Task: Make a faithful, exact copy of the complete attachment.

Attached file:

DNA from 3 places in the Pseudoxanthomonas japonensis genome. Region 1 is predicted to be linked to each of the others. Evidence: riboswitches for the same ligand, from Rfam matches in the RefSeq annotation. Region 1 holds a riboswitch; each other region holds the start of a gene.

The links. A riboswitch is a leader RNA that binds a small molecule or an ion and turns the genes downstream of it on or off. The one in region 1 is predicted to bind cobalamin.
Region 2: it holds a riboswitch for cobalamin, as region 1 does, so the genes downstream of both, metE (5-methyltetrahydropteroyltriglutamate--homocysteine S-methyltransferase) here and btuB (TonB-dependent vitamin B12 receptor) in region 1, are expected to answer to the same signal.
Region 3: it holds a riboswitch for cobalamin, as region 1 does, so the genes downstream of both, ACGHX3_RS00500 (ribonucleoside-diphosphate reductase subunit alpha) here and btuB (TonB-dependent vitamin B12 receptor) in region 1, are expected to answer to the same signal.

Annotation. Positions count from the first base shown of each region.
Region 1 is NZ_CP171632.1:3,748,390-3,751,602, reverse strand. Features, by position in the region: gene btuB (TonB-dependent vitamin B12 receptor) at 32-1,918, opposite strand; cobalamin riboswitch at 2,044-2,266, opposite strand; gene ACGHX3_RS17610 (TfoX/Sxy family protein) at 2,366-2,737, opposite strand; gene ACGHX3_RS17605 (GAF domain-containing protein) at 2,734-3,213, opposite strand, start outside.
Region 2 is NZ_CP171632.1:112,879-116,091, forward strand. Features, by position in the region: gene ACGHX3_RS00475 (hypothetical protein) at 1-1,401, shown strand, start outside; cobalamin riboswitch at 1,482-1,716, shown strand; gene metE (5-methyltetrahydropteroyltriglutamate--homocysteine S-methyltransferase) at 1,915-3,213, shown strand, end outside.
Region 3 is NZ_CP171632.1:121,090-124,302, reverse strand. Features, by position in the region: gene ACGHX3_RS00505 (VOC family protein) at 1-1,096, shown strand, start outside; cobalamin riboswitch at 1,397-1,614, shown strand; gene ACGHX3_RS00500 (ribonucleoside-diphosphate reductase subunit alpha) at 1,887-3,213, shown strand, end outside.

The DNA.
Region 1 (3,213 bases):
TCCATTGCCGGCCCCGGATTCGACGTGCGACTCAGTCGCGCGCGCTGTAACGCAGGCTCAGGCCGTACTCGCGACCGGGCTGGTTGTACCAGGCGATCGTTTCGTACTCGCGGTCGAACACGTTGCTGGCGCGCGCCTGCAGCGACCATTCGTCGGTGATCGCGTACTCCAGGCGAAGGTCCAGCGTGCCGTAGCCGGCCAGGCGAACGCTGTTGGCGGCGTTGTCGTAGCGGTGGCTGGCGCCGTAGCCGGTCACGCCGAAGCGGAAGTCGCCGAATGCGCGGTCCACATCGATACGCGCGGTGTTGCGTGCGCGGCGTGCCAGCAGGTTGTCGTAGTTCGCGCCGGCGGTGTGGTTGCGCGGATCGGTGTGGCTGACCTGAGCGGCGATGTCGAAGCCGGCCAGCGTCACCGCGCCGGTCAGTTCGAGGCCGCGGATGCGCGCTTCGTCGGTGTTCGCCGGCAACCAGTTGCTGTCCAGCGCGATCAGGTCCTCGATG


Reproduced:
DNA from 3 places in the Pseudoxanthomonas japonensis genome. Region 1 is predicted to be linked to each of the others. Evidence: riboswitches for the same ligand, from Rfam matches in the RefSeq annotation. Region 1 holds a riboswitch; each other region holds the start of a gene.

The links. A riboswitch is a leader RNA that binds a small molecule or an ion and turns the genes downstream of it on or off. The one in region 1 is predicted to bind cobalamin.
Region 2: it holds a riboswitch for cobalamin, as region 1 does, so the genes downstream of both, metE (5-methyltetrahydropteroyltriglutamate--homocysteine S-methyltransferase) here and btuB (TonB-dependent vitamin B12 receptor) in region 1, are expected to answer to the same signal.
Region 3: it holds a riboswitch for cobalamin, as region 1 does, so the genes downstream of both, ACGHX3_RS00500 (ribonucleoside-diphosphate reductase subunit alpha) here and btuB (TonB-dependent vitamin B12 receptor) in region 1, are expected to answer to the same signal.

Annotation. Positions count from the first base shown of each region.
Region 1 is NZ_CP171632.1:3,748,390-3,751,602, reverse strand. Features, by position in the region: gene btuB (TonB-dependent vitamin B12 receptor) at 32-1,918, opposite strand; cobalamin riboswitch at 2,044-2,266, opposite strand; gene ACGHX3_RS17610 (TfoX/Sxy family protein) at 2,366-2,737, opposite strand; gene ACGHX3_RS17605 (GAF domain-containing protein) at 2,734-3,213, opposite strand, start outside.
Region 2 is NZ_CP171632.1:112,879-116,091, forward strand. Features, by position in the region: gene ACGHX3_RS00475 (hypothetical protein) at 1-1,401, shown strand, start outside; cobalamin riboswitch at 1,482-1,716, shown strand; gene metE (5-methyltetrahydropteroyltriglutamate--homocysteine S-methyltransferase) at 1,915-3,213, shown strand, end outside.
Region 3 is NZ_CP171632.1:121,090-124,302, reverse strand. Features, by position in the region: gene ACGHX3_RS00505 (VOC family protein) at 1-1,096, shown strand, start outside; cobalamin riboswitch at 1,397-1,614, shown strand; gene ACGHX3_RS00500 (ribonucleoside-diphosphate reductase subunit alpha) at 1,887-3,213, shown strand, end outside.

The DNA.
Region 1 (3,213 bases):
TCCATTGCCGGCCCCGGATTCGACGTGCGACTCAGTCGCGCGCGCTGTAACGCAGGCTCAGGCCGTACTCGCGACCGGGCTGGTTGTACCAGGCGATCGTTTCGTACTCGCGGTCGAACACGTTGCTGGCGCGCGCCTGCAGCGACCATTCGTCGGTGATCGCGTACTCCAGGCGAAGGTCCAGCGTGCCGTAGCCGGCCAGGCGAACGCTGTTGGCGGCGTTGTCGTAGCGGTGGCTGGCGCCGTAGCCGGTCACGCCGAAGCGGAAGTCGCCGAATGCGCGGTCCACATCGATACGCGCGGTGTTGCGTGCGCGGCGTGCCAGCAGGTTGTCGTAGTTCGCGCCGGCGGTGTGGTTGCGCGGATCGGTGTGGCTGACCTGAGCGGCGATGTCGAAGCCGGCCAGCGTCACCGCGCCGGTCAGTTCGAGGCCGCGGATGCGCGCTTCGTCGGTGTTCGCCGGCAACCAGTTGCTGTCCAGCGCGATCAGGTCCTCGATG